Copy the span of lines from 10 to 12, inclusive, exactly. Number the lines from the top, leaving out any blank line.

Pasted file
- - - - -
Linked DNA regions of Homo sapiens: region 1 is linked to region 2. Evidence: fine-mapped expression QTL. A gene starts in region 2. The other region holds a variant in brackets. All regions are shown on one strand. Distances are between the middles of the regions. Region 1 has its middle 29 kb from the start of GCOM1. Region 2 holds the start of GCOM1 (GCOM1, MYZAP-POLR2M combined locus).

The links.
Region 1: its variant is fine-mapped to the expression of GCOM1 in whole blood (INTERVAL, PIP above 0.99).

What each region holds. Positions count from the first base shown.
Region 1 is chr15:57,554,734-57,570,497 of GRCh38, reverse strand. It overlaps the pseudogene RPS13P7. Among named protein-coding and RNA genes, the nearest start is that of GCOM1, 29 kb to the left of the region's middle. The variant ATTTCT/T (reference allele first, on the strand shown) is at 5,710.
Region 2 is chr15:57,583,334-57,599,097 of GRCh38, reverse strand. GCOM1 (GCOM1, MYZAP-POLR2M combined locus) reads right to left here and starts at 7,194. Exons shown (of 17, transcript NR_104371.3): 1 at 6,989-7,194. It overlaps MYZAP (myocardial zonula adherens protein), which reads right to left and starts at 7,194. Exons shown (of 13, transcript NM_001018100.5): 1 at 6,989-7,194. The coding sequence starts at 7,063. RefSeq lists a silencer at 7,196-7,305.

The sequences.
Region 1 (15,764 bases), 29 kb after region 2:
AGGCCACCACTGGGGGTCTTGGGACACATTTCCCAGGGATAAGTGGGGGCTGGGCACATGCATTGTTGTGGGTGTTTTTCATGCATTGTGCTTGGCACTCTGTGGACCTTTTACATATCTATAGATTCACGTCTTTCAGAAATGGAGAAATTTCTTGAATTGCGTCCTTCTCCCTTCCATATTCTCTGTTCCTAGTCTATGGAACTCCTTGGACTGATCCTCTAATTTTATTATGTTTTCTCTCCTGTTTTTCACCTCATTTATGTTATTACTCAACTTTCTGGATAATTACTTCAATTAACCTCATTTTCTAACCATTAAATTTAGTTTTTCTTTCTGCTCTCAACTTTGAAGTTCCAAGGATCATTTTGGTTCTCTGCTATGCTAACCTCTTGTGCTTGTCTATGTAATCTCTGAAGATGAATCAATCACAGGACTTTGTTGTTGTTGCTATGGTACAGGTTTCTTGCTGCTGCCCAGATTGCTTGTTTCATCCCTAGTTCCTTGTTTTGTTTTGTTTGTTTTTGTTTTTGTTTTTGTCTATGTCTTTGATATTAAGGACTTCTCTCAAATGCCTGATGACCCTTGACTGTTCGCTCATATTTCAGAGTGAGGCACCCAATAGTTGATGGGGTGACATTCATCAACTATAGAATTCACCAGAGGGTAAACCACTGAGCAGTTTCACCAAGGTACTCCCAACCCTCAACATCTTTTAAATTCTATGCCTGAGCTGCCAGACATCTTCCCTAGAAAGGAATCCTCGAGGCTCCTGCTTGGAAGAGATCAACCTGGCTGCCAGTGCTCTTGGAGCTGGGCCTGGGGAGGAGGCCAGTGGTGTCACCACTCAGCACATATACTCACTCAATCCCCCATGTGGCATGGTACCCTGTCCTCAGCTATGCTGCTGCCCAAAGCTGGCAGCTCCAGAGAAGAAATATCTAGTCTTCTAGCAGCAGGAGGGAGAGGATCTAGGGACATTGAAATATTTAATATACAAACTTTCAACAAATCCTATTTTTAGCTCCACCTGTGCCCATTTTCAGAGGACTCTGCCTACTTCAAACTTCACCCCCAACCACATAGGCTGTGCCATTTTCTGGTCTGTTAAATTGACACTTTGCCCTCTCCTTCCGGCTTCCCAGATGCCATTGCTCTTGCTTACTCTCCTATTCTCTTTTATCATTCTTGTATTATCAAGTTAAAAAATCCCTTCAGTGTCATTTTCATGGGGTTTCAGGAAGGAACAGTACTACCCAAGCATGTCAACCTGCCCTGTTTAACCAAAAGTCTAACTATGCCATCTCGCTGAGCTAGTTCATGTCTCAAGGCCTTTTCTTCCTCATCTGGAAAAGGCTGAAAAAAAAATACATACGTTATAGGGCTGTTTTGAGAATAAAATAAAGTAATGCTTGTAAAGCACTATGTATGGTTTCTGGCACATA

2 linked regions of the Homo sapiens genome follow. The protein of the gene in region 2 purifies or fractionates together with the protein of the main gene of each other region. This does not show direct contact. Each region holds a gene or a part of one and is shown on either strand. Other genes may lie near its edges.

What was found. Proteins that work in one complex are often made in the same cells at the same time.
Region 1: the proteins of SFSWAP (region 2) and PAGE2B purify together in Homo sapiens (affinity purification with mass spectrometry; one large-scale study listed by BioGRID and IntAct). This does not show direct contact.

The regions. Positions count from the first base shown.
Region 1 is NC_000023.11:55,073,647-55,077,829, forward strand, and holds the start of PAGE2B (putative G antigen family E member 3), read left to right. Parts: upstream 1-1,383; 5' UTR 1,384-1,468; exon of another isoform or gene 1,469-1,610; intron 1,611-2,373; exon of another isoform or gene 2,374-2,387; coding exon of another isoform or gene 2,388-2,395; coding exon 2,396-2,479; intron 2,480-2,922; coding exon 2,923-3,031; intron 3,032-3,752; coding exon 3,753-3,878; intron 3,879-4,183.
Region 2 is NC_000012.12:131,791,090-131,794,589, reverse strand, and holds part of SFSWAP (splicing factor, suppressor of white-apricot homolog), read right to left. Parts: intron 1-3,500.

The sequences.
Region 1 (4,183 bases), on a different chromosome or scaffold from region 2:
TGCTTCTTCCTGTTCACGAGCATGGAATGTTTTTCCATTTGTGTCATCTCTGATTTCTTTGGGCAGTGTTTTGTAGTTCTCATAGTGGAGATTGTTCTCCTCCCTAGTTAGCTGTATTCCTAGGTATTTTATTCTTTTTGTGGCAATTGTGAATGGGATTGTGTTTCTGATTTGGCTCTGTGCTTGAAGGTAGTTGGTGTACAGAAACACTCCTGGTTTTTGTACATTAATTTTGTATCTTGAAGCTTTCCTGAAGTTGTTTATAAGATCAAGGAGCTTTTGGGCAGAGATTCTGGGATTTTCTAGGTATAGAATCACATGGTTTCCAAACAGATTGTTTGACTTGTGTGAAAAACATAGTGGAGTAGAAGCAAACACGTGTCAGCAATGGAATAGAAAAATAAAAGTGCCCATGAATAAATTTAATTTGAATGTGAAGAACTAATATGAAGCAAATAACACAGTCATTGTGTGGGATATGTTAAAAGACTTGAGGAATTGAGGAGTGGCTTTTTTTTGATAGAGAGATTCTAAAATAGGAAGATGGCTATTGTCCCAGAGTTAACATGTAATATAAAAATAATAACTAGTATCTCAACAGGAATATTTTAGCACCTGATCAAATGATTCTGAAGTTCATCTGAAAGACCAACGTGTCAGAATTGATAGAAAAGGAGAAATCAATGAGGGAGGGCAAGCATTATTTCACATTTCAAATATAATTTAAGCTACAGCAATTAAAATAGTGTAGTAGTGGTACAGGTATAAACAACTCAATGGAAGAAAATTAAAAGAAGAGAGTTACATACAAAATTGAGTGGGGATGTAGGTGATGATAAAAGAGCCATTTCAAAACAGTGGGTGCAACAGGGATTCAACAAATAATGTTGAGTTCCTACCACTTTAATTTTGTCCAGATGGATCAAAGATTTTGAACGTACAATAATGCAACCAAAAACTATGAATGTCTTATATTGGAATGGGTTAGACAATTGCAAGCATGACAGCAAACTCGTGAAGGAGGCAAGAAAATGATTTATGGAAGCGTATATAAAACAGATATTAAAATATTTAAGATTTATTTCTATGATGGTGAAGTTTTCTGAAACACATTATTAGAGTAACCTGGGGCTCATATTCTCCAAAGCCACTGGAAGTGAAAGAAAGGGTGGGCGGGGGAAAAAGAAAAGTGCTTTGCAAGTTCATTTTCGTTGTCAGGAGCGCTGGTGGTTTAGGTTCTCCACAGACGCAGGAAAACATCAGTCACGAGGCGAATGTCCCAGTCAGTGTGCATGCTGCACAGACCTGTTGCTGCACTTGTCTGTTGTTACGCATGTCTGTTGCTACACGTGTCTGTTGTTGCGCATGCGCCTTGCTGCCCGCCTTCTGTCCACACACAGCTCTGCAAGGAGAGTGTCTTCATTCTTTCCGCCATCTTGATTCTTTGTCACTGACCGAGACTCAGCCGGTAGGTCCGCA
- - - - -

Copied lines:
2 linked regions of the Homo sapiens genome follow. The protein of the gene in region 2 purifies or fractionates together with the protein of the main gene of each other region. This does not show direct contact. Each region holds a gene or a part of one and is shown on either strand. Other genes may lie near its edges.

What was found. Proteins that work in one complex are often made in the same cells at the same time.
Region 1: the proteins of SFSWAP (region 2) and PAGE2B purify together in Homo sapiens (affinity purification with mass spectrometry; one large-scale study listed by BioGRID and IntAct). This does not show direct contact.